Fujifilm X-T200 Review
PhotographyBlog has completed its review of the solid X-T200. They give it a near perfect rating of 4.5 out of 5 stars and broke down the rating as;
|Value for money
The features of the Fujifilm X-T200 include;
- Bright 2.36m-dot OLED electronic viewfinder provides a clear means for eye-level viewing.
- Large 3.5" 2.76m-dot touchscreen LCD enables intuitive control over shooting settings. The screen also has a swivel design (0-180° outward and -90°/+180° rotation) to benefit working from high, low, and front-facing angles. Also, the screen has a 16:9 aspect ratio to better suit video recording applications.
- Built-in Wi-Fi and Bluetooth allow you to wirelessly share imagery and remotely control the camera from a linked mobile device.
- Stylish body design has a dark silver-colored exterior and an overall retro aesthetic.
- Included WP-W126S battery provides approximately 270 shots per charge in normal mode or approximately 450 shots per charge in economy mode.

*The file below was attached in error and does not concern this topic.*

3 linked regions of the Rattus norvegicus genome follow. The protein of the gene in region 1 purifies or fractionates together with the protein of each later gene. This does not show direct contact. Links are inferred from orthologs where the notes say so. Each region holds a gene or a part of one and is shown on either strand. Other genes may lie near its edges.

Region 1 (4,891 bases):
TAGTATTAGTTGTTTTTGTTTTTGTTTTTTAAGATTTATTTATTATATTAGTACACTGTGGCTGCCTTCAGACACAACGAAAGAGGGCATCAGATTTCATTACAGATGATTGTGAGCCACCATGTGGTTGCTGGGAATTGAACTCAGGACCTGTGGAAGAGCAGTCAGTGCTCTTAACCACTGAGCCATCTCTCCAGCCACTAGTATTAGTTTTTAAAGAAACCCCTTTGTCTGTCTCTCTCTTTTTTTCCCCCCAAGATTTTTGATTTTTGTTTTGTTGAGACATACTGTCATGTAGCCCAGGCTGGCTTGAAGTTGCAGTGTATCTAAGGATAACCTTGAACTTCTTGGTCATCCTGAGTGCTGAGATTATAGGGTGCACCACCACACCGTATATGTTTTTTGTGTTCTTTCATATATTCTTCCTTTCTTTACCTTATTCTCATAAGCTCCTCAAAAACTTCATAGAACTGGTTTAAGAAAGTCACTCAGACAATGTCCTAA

- Built-in pop-up flash is available to provide additional illumination when working in low light, and the Super Intelligent Flash technology automatically balances flash output according to your scene.
The conclusion from PHotographyBlog;
The new Fujifilm X-T200 improves further on the blueprint of the previous X-T100 model, occupying the middle ground between the entry-level, beginner X-A7 and the higher-end, more enthusiast-focused X-T30. It successfully combines the largely touchscreen driven, beginner-friendly controls of the X-A7 with the electronic viewfinder and mini-DSLR styling of the X-T30.
The addition of the large 3.5-inch, 6:9 ratio touch-screen, inherited directly from the X-A7, makes it even more appealing for smartphone users looking to buy a "proper" camera. The much-needed improvements on the video side, now supporting 4K at a decent frame rate and with slow-motion 1080p, digital gimbal and HDR video modes, all combine to make the X-T200 an even more enticing proposition than its predecessor.
Image quality is very similar to the X-A7 camera that we recently reviewed, that is to say very good, with both using a more conventional Bayer sensor rather than the more premium X-Trans sensor used in the higher-end X-series models. Whilst some would-be buyers may be put off by this, we're happy to report that image quality isn't a major differentiator.
Read the entire review here
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